I bring up this tangential point only because if you asked me what the Most Outstanding Development in Technology has been over the past 200 years, I would have to say the Internet and the World Wide Web.
President Obama has the original patent application and telegraph key from Samuel Morse in the Oval Office, and he tells visitors that "the Internet started here," and of course he's right. But the Internet really was a cumulative and collaborative effort.
Claude Shannon, the Father of Information Theory, did the fundamental theoretical work in data transmission as far back as 1960. J.C.L. Licklider wrote about a future network of computers connected to one another by wideband communications and information retrieval and storage. And let's not forget our friends at the U.S. government who bankrolled the ARPANET and were smart enough to find the best young brains to build it, smarter still to know that they weren't smart enough to build it themselves. In the end, the Department of War/Defense bankrolled both the computer industry and the Internet … and developed Tang!
Just as the Internet isn't hierarchical but a peer-to-peer network, so are the "inventors," a gaggle of wonderful nerds, with no one head and shoulders above the others. They were young: Bob Kahn was 31. Vint Cerf was 26. Len Kleinrock was 34. Larry Roberts was 32. Paul Baran was the senior citizen at 43. Tim Berners-Lee wasn't even born yet ... well, yes he was -- he was 14. Baran's work early on was the foundation that all of the others built on, and Berners-Lee's contribution came after the Internet was up and running.
There was no memorable "Mr. Watson, come here, I need you" or "What hath God wrought" moment. It was Kleinrock saying: "I sent you an 'n' -- did you get it? I sent you a 'p' -- did you get it?" Then the system crashed. There was no major corporation, no single venture capitalist, no long press release.
I knew/know these guys. Their egos were/are under control, and they sometimes seemed surprised at just how important their work was. Let's face it: They were as clueless as we were. The oft-stated "a camel is a horse built by a committee" gets no traction here. The Internet was built by multiple committees. But it worked.
Tim Berners-Lee came later, and he may be the exception. The early Internet/ARPANET was a terrific science experiment. Berners-Lee's WWW, the Internet application upon which most everything was built, came later. No ARPANET, no Internet. No Internet, no WWW.
Yes, Sir Tim did come after the Starting Five, but by then the world knew how important his work was. We will get to that shortly.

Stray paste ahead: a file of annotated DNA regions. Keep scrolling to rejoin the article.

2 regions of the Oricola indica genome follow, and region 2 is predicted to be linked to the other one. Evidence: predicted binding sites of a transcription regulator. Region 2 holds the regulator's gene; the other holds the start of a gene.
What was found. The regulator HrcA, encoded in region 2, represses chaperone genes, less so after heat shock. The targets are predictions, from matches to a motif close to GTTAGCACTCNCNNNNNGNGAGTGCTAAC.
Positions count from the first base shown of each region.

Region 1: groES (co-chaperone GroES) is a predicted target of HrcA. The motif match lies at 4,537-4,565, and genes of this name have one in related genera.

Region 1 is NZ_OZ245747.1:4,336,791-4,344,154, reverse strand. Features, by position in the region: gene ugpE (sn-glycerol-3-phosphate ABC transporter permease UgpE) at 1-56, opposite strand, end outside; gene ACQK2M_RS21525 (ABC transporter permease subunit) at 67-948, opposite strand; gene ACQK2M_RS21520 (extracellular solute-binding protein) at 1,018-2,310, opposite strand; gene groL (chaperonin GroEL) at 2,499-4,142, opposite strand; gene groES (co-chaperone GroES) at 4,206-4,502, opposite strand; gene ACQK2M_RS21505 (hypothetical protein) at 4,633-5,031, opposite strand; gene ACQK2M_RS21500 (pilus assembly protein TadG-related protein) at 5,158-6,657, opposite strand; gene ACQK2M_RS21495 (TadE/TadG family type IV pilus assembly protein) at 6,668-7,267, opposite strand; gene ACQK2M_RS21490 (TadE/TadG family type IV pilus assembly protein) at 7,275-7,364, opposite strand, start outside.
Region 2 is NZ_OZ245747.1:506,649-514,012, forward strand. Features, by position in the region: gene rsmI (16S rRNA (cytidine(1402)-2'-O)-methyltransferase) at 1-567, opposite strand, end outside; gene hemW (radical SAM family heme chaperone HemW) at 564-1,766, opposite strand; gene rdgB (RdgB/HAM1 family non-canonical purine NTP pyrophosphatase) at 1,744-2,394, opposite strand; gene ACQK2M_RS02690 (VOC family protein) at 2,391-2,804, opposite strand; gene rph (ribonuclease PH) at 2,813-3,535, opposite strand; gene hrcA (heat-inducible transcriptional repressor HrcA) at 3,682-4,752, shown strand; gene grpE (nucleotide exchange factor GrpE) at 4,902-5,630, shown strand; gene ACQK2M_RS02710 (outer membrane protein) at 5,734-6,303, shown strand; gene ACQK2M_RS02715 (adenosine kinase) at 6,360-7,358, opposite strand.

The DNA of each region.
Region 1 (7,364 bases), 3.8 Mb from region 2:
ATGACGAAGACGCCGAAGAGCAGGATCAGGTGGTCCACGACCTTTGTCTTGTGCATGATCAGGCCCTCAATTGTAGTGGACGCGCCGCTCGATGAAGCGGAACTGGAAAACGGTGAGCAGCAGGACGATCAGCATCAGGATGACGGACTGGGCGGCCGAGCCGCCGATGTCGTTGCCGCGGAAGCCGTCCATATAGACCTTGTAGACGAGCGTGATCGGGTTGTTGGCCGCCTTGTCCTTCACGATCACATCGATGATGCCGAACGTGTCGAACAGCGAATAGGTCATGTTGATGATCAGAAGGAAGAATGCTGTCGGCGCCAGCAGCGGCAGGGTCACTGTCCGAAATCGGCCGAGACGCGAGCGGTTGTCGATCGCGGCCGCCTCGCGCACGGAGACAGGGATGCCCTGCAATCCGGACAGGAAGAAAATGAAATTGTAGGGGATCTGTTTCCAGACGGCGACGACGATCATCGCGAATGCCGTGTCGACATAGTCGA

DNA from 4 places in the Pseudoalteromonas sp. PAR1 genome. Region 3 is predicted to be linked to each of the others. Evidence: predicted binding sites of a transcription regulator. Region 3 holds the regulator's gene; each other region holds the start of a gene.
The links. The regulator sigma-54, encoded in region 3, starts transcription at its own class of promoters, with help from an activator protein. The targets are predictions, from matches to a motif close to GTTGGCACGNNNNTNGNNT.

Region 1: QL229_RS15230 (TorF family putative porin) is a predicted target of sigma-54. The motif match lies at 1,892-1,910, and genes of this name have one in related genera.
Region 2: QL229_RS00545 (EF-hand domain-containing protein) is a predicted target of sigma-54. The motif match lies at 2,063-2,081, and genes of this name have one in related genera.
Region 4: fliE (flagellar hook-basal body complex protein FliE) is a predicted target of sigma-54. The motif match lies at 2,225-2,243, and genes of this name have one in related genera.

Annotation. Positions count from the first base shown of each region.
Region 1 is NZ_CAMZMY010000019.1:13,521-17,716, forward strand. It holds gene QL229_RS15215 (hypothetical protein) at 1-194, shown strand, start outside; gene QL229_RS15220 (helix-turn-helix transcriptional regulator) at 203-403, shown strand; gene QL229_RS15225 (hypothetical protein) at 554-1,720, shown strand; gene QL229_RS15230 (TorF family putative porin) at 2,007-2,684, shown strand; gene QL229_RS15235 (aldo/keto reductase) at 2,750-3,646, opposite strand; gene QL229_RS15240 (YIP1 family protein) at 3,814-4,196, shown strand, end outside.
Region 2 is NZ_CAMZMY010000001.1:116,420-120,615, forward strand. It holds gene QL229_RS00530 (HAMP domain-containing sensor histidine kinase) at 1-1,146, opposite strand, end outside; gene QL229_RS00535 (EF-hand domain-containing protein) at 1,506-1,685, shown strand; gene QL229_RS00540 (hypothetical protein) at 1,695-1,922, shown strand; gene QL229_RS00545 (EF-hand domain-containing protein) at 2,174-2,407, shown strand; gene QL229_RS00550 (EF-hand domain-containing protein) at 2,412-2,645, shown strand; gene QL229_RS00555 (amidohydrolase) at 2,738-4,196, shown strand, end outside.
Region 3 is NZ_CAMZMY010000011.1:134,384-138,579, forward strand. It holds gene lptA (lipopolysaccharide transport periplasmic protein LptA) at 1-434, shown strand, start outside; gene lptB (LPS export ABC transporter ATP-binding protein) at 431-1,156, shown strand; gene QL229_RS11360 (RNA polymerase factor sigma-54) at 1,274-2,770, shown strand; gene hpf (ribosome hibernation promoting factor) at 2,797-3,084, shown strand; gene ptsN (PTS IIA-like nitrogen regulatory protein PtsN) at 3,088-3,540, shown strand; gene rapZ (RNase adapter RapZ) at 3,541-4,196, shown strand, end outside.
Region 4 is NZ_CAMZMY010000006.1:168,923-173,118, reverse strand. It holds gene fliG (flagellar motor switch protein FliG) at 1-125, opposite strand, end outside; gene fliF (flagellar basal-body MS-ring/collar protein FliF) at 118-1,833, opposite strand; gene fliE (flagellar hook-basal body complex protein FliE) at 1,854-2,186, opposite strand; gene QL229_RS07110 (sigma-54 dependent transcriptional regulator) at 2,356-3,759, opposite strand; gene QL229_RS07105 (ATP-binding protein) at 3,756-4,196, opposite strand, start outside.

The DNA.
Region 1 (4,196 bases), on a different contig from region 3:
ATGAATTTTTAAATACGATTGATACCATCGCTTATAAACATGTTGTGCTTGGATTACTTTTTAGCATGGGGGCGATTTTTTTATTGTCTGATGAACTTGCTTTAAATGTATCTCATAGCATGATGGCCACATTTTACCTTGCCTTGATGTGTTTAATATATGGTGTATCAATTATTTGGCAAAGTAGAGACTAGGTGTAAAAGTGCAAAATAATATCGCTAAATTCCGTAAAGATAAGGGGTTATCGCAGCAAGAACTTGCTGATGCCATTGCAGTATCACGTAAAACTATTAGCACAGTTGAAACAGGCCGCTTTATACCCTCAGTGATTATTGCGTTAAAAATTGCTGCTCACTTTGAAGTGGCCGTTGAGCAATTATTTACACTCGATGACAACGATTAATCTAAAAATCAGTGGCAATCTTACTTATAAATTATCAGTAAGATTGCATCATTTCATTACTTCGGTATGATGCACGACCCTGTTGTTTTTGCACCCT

It starts with Paul Baran, a very sweet man asked to think the unthinkable: What would happen to the nation's ability to communicate in the event of nuclear attack? Baran's solution: Tear down the hierarchy and let chaos reign! What he really said was that instead of building the usual hierarchical network, build one based on packet switching, where messages could be broken into pieces and then reassembled. Good start.
Baran was the link between the old and the new. His first job was with the Eckert-Mauchly Computer Co., which became UNIVAC. Then Len Kleinrock built an unconventional mathematical theory based on Baran's packet switching. Instead of assuming that a circuit switch would always be better, faster and more reliable, he made and proved the assumption that the real key is using repeatability to enhance survivability. The effect was to utilize bandwidth more effectively.
If bandwidth is "free," then you can send and resend parts of a message until they can be accurately reassembled. It's like sending five different messengers to a general in the field. One is bound to get through. Packet switches are kind of like time-sharing -- they take a packet, then another, then another -- while circuit switches are bandwidth hogs. If I'm transmitting and you're receiving, we're underutilizing our resource. Why not load the sucker up and use what is really a time-share kind of solution? Divide the signal, reassemble the signal … and conquer the world.
Baran was a technology revolutionary. His idea was to use cheap and unreliable nodes at the center of the node and push intelligence to edges. Most of the real money made in communications technology during the past 20 years has been by companies that put technology at the edge.
Think of a million ants bringing a piece of bread back to their hill. They take many paths, but they wind up at the same place. That, in a simplistic nutshell, is how packet switching works. The AT&T guys just couldn't believe that using non-dedicated links would ever work, so they pooh–poohed the idea. They didn't really ask the Bell Labs guys, who would have jumped on this idea.